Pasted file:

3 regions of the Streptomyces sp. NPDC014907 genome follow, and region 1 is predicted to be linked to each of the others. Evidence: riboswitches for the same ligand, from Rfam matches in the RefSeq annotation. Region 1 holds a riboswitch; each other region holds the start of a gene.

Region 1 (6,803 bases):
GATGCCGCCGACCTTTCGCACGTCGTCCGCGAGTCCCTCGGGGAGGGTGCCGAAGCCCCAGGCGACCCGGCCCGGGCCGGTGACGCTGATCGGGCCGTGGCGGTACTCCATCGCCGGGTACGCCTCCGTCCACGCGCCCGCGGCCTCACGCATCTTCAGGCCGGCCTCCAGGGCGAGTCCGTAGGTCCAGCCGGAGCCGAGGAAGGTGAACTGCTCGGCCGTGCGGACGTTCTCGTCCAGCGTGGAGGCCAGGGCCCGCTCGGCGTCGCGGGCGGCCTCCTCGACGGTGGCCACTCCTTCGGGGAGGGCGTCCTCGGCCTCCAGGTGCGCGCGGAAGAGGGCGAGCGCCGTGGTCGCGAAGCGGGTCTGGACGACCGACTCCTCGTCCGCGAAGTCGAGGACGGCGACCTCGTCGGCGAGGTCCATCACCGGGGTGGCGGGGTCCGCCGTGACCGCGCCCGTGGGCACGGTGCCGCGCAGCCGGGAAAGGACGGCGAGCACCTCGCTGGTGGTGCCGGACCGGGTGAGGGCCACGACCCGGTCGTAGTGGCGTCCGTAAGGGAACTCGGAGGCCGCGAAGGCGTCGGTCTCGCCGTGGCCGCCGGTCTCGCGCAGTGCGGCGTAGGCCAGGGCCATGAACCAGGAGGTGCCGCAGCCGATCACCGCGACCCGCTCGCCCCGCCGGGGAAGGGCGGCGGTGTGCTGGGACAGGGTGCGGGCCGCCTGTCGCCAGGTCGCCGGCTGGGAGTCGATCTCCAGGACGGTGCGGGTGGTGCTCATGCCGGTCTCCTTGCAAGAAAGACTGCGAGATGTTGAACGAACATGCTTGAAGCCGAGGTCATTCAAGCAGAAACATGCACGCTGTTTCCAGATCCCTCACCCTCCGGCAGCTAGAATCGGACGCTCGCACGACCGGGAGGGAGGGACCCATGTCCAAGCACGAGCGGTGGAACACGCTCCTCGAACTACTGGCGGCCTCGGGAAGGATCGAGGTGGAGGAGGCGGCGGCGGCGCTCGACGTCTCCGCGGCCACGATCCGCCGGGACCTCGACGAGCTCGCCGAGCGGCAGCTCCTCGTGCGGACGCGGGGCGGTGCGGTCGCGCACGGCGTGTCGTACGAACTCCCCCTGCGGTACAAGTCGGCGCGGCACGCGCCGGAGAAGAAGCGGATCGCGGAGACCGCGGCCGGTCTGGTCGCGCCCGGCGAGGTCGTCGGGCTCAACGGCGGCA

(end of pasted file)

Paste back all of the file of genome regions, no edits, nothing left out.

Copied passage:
3 regions of the Streptomyces sp. NPDC014907 genome follow, and region 1 is predicted to be linked to each of the others. Evidence: riboswitches for the same ligand, from Rfam matches in the RefSeq annotation. Region 1 holds a riboswitch; each other region holds the start of a gene.

Region 1 (6,803 bases):
GATGCCGCCGACCTTTCGCACGTCGTCCGCGAGTCCCTCGGGGAGGGTGCCGAAGCCCCAGGCGACCCGGCCCGGGCCGGTGACGCTGATCGGGCCGTGGCGGTACTCCATCGCCGGGTACGCCTCCGTCCACGCGCCCGCGGCCTCACGCATCTTCAGGCCGGCCTCCAGGGCGAGTCCGTAGGTCCAGCCGGAGCCGAGGAAGGTGAACTGCTCGGCCGTGCGGACGTTCTCGTCCAGCGTGGAGGCCAGGGCCCGCTCGGCGTCGCGGGCGGCCTCCTCGACGGTGGCCACTCCTTCGGGGAGGGCGTCCTCGGCCTCCAGGTGCGCGCGGAAGAGGGCGAGCGCCGTGGTCGCGAAGCGGGTCTGGACGACCGACTCCTCGTCCGCGAAGTCGAGGACGGCGACCTCGTCGGCGAGGTCCATCACCGGGGTGGCGGGGTCCGCCGTGACCGCGCCCGTGGGCACGGTGCCGCGCAGCCGGGAAAGGACGGCGAGCACCTCGCTGGTGGTGCCGGACCGGGTGAGGGCCACGACCCGGTCGTAGTGGCGTCCGTAAGGGAACTCGGAGGCCGCGAAGGCGTCGGTCTCGCCGTGGCCGCCGGTCTCGCGCAGTGCGGCGTAGGCCAGGGCCATGAACCAGGAGGTGCCGCAGCCGATCACCGCGACCCGCTCGCCCCGCCGGGGAAGGGCGGCGGTGTGCTGGGACAGGGTGCGGGCCGCCTGTCGCCAGGTCGCCGGCTGGGAGTCGATCTCCAGGACGGTGCGGGTGGTGCTCATGCCGGTCTCCTTGCAAGAAAGACTGCGAGATGTTGAACGAACATGCTTGAAGCCGAGGTCATTCAAGCAGAAACATGCACGCTGTTTCCAGATCCCTCACCCTCCGGCAGCTAGAATCGGACGCTCGCACGACCGGGAGGGAGGGACCCATGTCCAAGCACGAGCGGTGGAACACGCTCCTCGAACTACTGGCGGCCTCGGGAAGGATCGAGGTGGAGGAGGCGGCGGCGGCGCTCGACGTCTCCGCGGCCACGATCCGCCGGGACCTCGACGAGCTCGCCGAGCGGCAGCTCCTCGTGCGGACGCGGGGCGGTGCGGTCGCGCACGGCGTGTCGTACGAACTCCCCCTGCGGTACAAGTCGGCGCGGCACGCGCCGGAGAAGAAGCGGATCGCGGAGACCGCGGCCGGTCTGGTCGCGCCCGGCGAGGTCGTCGGGCTCAACGGCGGCA